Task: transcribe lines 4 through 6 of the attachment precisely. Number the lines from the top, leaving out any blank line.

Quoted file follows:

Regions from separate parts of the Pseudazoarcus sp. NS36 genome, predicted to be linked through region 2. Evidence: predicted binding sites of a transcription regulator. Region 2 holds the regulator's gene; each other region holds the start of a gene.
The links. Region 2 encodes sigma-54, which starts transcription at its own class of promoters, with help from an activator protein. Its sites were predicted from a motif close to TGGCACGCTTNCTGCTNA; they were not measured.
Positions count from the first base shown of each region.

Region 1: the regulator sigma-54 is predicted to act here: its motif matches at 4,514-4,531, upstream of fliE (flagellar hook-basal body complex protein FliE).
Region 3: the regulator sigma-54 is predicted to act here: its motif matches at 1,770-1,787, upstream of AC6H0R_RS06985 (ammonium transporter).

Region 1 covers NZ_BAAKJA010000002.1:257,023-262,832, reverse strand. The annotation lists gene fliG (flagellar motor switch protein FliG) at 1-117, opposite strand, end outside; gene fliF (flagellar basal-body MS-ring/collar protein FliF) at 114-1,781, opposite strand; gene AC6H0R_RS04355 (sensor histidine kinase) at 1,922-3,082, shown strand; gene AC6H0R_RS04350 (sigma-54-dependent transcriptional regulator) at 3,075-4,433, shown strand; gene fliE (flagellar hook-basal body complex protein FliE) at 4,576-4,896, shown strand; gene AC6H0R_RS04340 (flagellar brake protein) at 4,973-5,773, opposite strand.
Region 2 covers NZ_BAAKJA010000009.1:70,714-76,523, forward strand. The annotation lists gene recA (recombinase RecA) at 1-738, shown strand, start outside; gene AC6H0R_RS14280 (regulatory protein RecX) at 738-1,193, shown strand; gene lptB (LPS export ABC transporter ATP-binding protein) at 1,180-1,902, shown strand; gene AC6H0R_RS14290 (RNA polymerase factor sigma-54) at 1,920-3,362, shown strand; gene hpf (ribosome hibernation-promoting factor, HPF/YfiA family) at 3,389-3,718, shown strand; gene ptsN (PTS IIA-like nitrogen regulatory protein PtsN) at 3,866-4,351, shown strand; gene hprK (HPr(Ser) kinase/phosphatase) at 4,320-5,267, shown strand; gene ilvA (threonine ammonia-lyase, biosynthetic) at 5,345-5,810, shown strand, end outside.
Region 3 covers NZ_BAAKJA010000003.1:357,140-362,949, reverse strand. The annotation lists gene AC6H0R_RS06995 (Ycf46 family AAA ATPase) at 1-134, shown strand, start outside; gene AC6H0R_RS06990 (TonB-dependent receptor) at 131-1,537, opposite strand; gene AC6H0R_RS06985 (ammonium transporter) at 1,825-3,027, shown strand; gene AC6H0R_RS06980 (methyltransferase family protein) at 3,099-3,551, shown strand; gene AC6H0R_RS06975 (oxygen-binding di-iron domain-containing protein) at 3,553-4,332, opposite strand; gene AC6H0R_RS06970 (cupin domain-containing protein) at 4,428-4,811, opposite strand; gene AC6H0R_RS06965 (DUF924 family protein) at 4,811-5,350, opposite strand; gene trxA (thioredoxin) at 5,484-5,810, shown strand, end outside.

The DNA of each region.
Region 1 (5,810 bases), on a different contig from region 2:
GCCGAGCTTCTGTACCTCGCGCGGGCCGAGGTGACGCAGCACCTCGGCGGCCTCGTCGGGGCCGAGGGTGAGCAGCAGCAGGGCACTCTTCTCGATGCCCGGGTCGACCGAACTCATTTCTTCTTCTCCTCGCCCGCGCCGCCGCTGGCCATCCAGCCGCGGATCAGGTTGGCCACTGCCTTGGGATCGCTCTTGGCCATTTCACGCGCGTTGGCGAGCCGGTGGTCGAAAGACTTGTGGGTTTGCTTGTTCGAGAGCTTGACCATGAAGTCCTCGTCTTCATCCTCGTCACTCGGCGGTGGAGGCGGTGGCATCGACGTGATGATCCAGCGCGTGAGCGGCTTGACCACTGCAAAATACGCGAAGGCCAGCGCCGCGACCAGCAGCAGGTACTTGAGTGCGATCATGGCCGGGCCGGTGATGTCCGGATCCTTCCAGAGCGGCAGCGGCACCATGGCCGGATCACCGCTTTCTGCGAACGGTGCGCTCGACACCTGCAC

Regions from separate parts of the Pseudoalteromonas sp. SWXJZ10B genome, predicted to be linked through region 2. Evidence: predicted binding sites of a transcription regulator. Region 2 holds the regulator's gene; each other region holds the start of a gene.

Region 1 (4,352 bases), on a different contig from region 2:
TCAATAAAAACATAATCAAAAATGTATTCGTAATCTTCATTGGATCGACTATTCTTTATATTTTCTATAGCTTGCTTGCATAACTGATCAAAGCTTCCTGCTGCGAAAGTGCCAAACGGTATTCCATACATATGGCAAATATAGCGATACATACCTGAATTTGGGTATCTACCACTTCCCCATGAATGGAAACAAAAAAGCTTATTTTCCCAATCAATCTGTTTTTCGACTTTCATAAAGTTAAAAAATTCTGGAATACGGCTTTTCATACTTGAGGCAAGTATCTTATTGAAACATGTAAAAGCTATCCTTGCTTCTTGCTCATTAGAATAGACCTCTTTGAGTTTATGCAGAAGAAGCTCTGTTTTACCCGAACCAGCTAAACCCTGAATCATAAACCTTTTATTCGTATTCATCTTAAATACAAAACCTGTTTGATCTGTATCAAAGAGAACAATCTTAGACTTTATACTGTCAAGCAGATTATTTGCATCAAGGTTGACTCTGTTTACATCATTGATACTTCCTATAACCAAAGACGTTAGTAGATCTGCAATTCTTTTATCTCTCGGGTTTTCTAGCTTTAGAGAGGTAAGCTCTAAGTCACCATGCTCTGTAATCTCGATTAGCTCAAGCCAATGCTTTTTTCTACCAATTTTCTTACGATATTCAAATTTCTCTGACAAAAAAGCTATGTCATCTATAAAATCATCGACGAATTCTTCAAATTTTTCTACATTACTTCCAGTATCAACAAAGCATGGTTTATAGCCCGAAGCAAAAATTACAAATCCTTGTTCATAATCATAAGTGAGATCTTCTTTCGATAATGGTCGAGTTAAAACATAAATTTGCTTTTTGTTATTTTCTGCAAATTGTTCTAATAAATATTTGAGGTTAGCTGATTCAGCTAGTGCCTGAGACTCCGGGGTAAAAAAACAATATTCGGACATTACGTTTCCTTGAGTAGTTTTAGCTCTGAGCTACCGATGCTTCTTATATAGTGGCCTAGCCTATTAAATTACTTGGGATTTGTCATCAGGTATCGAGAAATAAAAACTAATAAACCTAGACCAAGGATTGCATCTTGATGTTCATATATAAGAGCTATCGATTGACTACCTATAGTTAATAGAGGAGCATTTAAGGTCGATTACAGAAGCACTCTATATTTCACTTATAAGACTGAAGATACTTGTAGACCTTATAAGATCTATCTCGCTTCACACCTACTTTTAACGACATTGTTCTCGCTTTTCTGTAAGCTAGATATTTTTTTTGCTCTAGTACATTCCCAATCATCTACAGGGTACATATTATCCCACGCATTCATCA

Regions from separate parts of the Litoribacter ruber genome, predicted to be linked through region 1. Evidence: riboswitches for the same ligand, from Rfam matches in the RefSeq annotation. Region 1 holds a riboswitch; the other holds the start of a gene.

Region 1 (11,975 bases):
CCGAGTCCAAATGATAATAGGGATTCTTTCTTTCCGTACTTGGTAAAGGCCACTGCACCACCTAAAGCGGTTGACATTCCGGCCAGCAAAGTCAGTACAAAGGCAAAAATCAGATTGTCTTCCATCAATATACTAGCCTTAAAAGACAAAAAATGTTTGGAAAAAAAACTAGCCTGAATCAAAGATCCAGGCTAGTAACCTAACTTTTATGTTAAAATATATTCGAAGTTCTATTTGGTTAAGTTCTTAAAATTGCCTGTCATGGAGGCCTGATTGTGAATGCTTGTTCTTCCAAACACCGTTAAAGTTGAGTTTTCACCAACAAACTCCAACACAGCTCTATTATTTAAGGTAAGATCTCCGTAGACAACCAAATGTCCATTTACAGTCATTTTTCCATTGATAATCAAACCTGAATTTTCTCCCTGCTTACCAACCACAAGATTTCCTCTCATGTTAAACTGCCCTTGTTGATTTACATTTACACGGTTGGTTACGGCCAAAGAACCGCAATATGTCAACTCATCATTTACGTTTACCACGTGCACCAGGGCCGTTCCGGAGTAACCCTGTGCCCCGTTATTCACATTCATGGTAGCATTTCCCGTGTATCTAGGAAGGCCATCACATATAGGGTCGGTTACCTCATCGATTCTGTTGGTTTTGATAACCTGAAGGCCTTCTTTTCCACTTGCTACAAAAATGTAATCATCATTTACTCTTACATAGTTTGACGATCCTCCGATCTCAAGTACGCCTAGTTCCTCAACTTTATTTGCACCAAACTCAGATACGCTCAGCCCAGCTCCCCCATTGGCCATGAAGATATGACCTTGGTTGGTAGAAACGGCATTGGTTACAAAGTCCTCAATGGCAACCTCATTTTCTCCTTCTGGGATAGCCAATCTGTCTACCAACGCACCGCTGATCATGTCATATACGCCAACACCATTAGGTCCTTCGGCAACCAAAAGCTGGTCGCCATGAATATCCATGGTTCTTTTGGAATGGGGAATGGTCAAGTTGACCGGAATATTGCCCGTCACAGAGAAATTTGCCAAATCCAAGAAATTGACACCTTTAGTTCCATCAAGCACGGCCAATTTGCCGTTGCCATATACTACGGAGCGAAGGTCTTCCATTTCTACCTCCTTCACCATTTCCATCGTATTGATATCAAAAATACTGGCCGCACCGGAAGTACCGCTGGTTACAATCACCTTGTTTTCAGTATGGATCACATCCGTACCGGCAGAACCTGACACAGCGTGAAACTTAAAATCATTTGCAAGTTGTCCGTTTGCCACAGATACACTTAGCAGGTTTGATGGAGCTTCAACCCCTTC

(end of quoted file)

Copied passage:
Region 1: the regulator sigma-54 is predicted to act here: its motif matches at 4,514-4,531, upstream of fliE (flagellar hook-basal body complex protein FliE).
Region 3: the regulator sigma-54 is predicted to act here: its motif matches at 1,770-1,787, upstream of AC6H0R_RS06985 (ammonium transporter).

Region 1 covers NZ_BAAKJA010000002.1:257,023-262,832, reverse strand. The annotation lists gene fliG (flagellar motor switch protein FliG) at 1-117, opposite strand, end outside; gene fliF (flagellar basal-body MS-ring/collar protein FliF) at 114-1,781, opposite strand; gene AC6H0R_RS04355 (sensor histidine kinase) at 1,922-3,082, shown strand; gene AC6H0R_RS04350 (sigma-54-dependent transcriptional regulator) at 3,075-4,433, shown strand; gene fliE (flagellar hook-basal body complex protein FliE) at 4,576-4,896, shown strand; gene AC6H0R_RS04340 (flagellar brake protein) at 4,973-5,773, opposite strand.